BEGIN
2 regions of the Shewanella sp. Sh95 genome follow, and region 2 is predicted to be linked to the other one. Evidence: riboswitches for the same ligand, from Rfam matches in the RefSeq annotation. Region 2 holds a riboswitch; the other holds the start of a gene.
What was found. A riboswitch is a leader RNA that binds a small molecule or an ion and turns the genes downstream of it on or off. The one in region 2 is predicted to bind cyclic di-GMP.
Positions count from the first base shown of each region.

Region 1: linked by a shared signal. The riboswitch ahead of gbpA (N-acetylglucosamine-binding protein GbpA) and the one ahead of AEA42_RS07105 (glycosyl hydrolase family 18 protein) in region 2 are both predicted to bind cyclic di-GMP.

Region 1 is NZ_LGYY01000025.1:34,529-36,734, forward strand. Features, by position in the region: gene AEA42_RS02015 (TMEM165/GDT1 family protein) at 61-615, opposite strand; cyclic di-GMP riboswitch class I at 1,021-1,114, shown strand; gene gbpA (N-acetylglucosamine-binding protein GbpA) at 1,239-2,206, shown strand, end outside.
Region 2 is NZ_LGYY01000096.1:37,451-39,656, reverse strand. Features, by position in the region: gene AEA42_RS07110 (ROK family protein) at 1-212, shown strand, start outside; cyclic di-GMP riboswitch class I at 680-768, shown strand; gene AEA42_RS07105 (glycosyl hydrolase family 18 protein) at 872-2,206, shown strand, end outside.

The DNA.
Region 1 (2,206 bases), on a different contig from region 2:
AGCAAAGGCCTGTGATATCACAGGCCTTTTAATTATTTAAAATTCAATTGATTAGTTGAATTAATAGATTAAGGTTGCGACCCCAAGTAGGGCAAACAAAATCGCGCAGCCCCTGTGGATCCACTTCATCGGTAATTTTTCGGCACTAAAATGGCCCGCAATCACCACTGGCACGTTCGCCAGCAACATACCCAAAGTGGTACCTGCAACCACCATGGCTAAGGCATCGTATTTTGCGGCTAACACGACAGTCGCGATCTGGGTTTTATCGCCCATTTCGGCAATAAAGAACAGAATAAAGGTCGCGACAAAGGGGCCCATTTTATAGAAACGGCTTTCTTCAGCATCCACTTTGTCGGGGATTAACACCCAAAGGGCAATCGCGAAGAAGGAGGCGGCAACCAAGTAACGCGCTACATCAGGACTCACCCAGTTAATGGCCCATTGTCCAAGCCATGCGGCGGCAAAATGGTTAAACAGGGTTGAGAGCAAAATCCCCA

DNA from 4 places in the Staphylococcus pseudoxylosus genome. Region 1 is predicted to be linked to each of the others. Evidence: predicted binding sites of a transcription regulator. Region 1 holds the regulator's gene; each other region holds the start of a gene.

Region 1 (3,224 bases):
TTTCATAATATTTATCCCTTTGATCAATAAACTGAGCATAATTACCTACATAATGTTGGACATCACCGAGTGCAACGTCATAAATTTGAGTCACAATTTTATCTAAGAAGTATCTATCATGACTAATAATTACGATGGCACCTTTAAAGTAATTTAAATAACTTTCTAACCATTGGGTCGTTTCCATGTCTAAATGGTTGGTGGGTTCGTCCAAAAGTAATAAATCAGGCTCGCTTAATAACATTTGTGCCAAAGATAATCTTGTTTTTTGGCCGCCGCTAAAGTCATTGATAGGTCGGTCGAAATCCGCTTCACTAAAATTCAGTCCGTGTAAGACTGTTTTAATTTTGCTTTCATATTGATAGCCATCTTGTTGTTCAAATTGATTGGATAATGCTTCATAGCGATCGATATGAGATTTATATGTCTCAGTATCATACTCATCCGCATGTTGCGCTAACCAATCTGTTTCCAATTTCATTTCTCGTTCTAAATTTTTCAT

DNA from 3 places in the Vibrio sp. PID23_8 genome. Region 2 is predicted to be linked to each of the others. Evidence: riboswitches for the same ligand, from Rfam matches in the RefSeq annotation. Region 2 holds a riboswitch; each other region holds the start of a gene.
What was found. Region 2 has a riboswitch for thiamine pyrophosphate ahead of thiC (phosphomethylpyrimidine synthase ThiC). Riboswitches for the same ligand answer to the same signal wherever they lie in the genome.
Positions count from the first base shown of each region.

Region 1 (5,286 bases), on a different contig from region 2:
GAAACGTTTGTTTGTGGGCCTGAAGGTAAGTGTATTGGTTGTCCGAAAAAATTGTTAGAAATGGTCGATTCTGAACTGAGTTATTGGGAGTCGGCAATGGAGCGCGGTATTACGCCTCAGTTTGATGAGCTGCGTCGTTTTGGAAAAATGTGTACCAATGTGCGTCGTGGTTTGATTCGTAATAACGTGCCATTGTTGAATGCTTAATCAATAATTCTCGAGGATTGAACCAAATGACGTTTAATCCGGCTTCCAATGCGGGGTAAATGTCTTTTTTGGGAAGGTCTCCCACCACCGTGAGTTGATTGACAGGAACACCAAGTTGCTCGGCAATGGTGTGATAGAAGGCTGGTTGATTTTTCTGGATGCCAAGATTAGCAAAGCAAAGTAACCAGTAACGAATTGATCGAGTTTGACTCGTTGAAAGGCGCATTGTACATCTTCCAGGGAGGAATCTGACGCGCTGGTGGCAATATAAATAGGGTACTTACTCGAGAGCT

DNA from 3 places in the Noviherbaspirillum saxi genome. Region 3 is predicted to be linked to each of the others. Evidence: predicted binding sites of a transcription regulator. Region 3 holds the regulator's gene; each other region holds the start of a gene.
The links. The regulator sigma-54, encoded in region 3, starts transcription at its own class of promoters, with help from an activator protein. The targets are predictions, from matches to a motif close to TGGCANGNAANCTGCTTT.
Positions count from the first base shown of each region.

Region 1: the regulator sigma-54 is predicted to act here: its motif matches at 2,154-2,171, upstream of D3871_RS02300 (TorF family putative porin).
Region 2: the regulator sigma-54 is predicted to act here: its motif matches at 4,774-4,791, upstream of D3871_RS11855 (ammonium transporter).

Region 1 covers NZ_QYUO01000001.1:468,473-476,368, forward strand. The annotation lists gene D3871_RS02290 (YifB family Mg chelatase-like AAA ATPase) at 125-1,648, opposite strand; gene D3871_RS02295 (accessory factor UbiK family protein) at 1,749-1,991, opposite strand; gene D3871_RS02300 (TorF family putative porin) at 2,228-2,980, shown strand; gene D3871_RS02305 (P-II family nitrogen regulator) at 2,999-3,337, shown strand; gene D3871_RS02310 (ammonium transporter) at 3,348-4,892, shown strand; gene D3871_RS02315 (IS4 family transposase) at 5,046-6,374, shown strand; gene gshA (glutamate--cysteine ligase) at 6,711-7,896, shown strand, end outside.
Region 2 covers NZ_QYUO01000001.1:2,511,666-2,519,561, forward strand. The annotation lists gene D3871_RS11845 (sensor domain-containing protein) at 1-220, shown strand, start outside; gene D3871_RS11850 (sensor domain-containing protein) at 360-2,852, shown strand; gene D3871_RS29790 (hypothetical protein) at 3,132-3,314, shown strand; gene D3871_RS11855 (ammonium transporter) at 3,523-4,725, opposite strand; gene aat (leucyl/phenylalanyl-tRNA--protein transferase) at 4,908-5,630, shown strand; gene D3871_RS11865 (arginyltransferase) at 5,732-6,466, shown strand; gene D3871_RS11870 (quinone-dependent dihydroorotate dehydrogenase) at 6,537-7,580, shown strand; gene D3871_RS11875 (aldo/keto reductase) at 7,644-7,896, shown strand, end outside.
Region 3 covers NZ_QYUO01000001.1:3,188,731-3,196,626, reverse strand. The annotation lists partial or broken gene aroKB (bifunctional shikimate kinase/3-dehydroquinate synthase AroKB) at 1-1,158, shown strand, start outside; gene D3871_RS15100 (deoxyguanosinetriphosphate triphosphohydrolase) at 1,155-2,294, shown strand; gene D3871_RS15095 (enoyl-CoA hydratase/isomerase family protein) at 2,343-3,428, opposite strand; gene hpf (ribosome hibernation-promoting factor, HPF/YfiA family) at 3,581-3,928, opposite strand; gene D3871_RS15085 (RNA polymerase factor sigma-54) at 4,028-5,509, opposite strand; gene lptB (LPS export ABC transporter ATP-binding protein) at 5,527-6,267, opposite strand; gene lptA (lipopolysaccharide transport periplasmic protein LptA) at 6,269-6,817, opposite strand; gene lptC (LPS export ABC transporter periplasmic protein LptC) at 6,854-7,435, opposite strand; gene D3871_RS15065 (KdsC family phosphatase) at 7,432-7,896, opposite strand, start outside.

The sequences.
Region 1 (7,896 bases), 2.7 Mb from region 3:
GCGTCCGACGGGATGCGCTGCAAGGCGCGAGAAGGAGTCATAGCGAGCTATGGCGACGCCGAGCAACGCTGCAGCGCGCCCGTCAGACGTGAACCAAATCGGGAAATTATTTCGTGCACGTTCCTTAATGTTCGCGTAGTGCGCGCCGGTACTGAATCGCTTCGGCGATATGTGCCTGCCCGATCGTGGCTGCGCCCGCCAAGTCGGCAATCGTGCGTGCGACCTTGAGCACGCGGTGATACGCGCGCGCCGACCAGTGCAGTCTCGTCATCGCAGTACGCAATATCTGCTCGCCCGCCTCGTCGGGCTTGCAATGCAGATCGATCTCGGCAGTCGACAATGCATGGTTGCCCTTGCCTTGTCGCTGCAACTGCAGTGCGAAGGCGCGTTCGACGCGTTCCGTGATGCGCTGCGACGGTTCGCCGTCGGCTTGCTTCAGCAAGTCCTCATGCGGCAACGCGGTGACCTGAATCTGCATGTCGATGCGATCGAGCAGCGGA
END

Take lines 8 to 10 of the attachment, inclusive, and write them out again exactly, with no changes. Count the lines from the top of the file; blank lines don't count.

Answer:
Region 1 (2,206 bases), on a different contig from region 2:
AGCAAAGGCCTGTGATATCACAGGCCTTTTAATTATTTAAAATTCAATTGATTAGTTGAATTAATAGATTAAGGTTGCGACCCCAAGTAGGGCAAACAAAATCGCGCAGCCCCTGTGGATCCACTTCATCGGTAATTTTTCGGCACTAAAATGGCCCGCAATCACCACTGGCACGTTCGCCAGCAACATACCCAAAGTGGTACCTGCAACCACCATGGCTAAGGCATCGTATTTTGCGGCTAACACGACAGTCGCGATCTGGGTTTTATCGCCCATTTCGGCAATAAAGAACAGAATAAAGGTCGCGACAAAGGGGCCCATTTTATAGAAACGGCTTTCTTCAGCATCCACTTTGTCGGGGATTAACACCCAAAGGGCAATCGCGAAGAAGGAGGCGGCAACCAAGTAACGCGCTACATCAGGACTCACCCAGTTAATGGCCCATTGTCCAAGCCATGCGGCGGCAAAATGGTTAAACAGGGTTGAGAGCAAAATCCCCA

DNA from 4 places in the Staphylococcus pseudoxylosus genome. Region 1 is predicted to be linked to each of the others. Evidence: predicted binding sites of a transcription regulator. Region 1 holds the regulator's gene; each other region holds the start of a gene.